After life

Dawson, Beth (2014) After life. [Artefact]

Abstract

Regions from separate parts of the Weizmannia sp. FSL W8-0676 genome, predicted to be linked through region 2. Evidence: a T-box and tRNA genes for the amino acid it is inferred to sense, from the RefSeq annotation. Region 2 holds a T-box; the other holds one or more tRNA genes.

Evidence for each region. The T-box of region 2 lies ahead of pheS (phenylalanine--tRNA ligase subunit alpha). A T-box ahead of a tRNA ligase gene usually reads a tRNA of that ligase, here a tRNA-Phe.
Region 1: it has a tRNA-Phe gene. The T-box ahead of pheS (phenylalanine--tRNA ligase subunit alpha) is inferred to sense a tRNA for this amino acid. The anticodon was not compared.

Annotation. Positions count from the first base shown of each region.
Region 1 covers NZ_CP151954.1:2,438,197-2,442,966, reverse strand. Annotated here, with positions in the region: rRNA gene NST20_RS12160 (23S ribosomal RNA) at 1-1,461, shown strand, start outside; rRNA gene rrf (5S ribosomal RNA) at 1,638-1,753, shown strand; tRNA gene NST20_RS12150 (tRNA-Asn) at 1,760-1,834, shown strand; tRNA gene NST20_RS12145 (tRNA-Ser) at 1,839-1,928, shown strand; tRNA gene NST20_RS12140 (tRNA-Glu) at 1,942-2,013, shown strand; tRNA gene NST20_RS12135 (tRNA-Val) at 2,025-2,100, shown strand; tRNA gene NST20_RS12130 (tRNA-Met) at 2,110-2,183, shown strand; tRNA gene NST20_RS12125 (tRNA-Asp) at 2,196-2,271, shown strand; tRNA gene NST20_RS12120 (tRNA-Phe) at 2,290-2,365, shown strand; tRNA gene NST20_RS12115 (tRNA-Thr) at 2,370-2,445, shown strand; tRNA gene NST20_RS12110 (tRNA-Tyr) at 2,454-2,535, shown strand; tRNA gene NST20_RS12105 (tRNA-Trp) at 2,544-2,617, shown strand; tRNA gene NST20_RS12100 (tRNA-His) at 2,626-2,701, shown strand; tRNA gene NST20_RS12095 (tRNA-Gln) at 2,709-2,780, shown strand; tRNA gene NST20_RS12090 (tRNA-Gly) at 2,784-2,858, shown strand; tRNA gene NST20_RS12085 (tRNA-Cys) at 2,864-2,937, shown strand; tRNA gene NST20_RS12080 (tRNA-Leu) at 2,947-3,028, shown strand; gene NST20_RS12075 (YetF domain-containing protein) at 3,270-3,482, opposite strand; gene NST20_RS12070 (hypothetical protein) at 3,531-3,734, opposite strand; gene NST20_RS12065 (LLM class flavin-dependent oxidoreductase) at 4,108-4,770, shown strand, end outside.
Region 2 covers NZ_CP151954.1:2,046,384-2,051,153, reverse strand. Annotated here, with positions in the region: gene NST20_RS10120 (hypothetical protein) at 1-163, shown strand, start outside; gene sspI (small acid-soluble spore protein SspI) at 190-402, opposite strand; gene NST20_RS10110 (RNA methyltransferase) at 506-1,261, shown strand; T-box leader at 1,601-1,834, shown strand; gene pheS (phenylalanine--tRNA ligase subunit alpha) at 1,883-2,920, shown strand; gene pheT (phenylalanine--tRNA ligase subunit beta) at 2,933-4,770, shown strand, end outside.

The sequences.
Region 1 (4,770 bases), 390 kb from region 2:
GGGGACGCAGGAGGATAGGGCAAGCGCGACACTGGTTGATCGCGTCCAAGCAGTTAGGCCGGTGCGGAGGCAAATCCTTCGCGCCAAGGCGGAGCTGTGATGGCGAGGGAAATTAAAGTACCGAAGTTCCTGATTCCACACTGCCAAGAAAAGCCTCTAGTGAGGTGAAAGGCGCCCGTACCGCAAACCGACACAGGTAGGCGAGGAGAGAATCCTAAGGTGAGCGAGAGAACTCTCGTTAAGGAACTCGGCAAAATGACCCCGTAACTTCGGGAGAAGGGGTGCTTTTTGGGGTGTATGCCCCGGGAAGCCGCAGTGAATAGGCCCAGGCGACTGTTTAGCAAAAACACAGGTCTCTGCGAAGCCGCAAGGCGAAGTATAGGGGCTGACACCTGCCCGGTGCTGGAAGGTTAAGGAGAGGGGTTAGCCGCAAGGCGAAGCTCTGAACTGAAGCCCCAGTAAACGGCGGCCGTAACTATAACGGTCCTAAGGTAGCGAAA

The short graphic story ‘After Life’ narrates an intimate experience of grief and is practical research contributing to the knowledge of communicating realistic emotional accounts through illustrated fictionalised stories. The comic looks to innovate approaches within the medium by partnering a ‘confessional’ (M.L Rosenthal, 1959) poetic style of writing with stylised sequential imagery to explore generating original methods for sharing and visualising complex psychological states. It contributes to a body of contemporary comic work exploring and evolving sequential illustrative practice through unpicking and challenging its stylistic visual language. After Life is the first comic by the author to explore the appropriateness of specific aesthetics within a comic to set the mood. Through an ongoing series, the author’s intention is to explore visual styles to create contemplative ‘moodscapes’ most appropriate for roaming a psychological terrain. Rigorous process has been used to validate the significance of the piece through its selection via juried panel for international exhibition and comic award. After Life was ranked joint runner-up in the Jonathan Cape/Comica/Observer graphic short story prize in 2014. The Guardian online (where the comic is hosted) describes the work as “superbly drawn […] also witty, poignant and insightful.” The comic has been published and shared widely online. Beth Dawson has also performed this work as a ‘poetic comic reading’ at research dissemination events, most notably at “Drawing In The Girls,” as part of Leeds Beckett University’s research the cluster group ‘F= Presents: Festival of The Body” in March 2016 which took place during International Womens Day week and placed this piece within a broader context of exploring feminism and the female voice within contemporary art practice.

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